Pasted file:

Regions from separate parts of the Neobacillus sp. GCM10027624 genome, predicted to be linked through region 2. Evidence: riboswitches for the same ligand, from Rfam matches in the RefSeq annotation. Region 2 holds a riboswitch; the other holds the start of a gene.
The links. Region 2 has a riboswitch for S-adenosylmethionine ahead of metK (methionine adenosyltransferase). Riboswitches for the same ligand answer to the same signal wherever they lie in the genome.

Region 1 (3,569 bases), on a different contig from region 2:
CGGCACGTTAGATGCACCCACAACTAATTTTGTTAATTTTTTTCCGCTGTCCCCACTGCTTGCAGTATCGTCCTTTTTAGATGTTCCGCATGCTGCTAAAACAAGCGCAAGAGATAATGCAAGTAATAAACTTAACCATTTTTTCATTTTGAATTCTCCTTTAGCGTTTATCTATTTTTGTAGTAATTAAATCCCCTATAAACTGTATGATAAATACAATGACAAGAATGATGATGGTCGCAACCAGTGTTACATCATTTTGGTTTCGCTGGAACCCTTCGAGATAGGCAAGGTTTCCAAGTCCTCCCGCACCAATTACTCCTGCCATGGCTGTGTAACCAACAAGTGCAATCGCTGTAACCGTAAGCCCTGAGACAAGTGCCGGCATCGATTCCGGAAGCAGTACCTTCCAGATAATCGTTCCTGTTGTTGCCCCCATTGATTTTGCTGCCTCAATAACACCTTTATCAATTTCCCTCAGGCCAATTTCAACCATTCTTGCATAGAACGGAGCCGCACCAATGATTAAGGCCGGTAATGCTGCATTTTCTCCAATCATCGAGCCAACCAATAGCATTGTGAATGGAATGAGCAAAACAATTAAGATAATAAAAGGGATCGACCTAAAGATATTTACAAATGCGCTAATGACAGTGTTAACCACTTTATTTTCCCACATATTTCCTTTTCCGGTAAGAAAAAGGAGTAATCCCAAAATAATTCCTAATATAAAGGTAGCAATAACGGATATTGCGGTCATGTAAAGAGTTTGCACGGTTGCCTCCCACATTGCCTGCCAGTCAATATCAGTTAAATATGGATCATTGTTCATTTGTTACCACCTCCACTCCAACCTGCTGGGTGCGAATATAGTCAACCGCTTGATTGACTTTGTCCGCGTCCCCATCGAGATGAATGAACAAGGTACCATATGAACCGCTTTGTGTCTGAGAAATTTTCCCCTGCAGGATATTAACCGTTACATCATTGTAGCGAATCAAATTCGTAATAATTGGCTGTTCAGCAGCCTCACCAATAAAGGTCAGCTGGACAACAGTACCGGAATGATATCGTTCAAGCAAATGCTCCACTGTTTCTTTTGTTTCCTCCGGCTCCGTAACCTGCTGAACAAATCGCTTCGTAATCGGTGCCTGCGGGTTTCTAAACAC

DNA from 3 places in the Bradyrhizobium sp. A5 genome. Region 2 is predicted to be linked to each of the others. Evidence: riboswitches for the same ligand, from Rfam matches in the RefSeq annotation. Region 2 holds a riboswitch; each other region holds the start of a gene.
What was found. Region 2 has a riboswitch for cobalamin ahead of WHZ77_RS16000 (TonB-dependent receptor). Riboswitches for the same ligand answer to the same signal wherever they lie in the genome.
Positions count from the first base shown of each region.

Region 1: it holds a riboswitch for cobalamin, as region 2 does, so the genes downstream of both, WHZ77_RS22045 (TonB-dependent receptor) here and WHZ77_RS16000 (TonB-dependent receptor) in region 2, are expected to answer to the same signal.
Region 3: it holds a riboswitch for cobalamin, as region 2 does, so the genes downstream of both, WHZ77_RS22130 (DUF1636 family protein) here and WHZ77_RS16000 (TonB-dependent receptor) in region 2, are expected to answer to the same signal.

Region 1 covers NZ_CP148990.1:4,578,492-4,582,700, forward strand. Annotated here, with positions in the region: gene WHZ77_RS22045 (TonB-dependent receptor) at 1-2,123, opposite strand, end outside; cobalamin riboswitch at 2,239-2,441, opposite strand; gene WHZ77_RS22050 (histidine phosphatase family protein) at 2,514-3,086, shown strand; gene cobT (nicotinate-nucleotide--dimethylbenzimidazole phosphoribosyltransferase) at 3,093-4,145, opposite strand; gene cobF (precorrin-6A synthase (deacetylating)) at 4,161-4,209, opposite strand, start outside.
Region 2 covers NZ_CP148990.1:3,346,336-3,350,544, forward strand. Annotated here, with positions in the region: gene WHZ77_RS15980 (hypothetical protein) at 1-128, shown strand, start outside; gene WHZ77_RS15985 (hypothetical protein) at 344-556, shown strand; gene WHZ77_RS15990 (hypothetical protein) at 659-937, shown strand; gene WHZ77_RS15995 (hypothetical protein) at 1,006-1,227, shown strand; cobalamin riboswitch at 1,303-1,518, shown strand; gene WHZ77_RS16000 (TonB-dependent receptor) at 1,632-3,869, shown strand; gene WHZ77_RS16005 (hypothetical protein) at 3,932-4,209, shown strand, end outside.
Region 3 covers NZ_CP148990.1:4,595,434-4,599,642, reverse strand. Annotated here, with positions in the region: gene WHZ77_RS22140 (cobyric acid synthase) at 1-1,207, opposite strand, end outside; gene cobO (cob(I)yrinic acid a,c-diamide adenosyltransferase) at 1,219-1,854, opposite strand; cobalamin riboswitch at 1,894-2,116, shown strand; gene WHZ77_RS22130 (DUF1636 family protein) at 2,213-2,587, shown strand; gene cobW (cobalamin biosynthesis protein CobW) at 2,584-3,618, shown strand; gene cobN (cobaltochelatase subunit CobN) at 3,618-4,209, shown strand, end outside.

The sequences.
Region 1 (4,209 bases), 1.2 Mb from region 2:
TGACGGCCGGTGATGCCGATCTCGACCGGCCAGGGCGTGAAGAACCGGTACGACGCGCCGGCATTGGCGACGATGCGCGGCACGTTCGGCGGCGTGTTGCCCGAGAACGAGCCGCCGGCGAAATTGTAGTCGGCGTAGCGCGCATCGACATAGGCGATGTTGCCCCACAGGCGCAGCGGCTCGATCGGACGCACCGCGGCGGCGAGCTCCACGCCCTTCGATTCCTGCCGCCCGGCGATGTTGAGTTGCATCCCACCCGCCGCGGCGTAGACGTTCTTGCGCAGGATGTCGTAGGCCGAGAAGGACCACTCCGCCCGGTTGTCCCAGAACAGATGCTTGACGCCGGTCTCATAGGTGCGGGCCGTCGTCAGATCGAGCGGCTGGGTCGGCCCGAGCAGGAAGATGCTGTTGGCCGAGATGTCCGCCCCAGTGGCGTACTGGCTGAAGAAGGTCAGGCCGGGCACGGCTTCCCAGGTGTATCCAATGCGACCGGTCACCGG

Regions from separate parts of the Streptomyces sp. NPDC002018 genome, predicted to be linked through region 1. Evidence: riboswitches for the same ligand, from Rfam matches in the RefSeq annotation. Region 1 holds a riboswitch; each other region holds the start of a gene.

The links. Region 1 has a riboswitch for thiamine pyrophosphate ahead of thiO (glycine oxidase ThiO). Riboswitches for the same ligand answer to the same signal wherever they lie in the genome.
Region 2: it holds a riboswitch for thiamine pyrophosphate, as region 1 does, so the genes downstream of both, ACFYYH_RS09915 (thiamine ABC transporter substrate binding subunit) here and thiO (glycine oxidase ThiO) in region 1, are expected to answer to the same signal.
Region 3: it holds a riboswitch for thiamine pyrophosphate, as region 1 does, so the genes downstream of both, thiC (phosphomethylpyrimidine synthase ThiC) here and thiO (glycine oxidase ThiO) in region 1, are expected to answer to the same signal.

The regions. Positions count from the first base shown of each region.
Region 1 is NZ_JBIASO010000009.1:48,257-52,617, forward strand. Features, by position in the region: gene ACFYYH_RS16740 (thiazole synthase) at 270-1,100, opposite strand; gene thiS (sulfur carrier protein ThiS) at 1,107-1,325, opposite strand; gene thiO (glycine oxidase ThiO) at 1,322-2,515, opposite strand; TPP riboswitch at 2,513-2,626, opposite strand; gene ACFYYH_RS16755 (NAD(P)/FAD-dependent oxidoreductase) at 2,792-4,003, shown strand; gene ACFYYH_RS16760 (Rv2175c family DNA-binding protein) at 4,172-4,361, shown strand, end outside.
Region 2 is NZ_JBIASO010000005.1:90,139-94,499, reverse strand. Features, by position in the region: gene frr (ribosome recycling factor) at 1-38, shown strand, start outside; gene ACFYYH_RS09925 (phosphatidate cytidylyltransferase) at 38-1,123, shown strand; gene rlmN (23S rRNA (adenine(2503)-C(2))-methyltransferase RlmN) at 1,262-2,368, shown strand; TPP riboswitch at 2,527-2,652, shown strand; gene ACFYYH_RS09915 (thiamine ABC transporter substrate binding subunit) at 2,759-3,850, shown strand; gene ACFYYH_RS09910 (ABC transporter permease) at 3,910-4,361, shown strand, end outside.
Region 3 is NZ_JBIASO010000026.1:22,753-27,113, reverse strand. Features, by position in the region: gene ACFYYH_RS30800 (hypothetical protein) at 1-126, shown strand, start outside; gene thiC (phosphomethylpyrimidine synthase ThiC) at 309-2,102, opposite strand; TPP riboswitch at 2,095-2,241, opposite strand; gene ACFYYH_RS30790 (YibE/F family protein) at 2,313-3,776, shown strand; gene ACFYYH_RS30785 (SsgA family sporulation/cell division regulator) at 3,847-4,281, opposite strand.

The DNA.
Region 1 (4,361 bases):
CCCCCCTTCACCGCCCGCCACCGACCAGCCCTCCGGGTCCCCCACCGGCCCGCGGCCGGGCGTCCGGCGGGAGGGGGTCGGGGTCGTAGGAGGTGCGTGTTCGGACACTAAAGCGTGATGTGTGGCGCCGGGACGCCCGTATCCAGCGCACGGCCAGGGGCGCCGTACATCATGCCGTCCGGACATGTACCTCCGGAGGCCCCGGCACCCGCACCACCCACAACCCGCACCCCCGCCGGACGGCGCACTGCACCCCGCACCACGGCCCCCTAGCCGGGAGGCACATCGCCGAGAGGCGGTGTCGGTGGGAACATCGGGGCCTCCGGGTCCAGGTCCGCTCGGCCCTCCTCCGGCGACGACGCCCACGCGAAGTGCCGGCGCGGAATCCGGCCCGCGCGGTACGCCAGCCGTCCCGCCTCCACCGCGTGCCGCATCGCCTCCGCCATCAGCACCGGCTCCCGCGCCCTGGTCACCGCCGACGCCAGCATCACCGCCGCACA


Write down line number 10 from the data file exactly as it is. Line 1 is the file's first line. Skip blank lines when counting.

Region 1 covers NZ_CP148990.1:4,578,492-4,582,700, forward strand. Annotated here, with positions in the region: gene WHZ77_RS22045 (TonB-dependent receptor) at 1-2,123, opposite strand, end outside; cobalamin riboswitch at 2,239-2,441, opposite strand; gene WHZ77_RS22050 (histidine phosphatase family protein) at 2,514-3,086, shown strand; gene cobT (nicotinate-nucleotide--dimethylbenzimidazole phosphoribosyltransferase) at 3,093-4,145, opposite strand; gene cobF (precorrin-6A synthase (deacetylating)) at 4,161-4,209, opposite strand, start outside.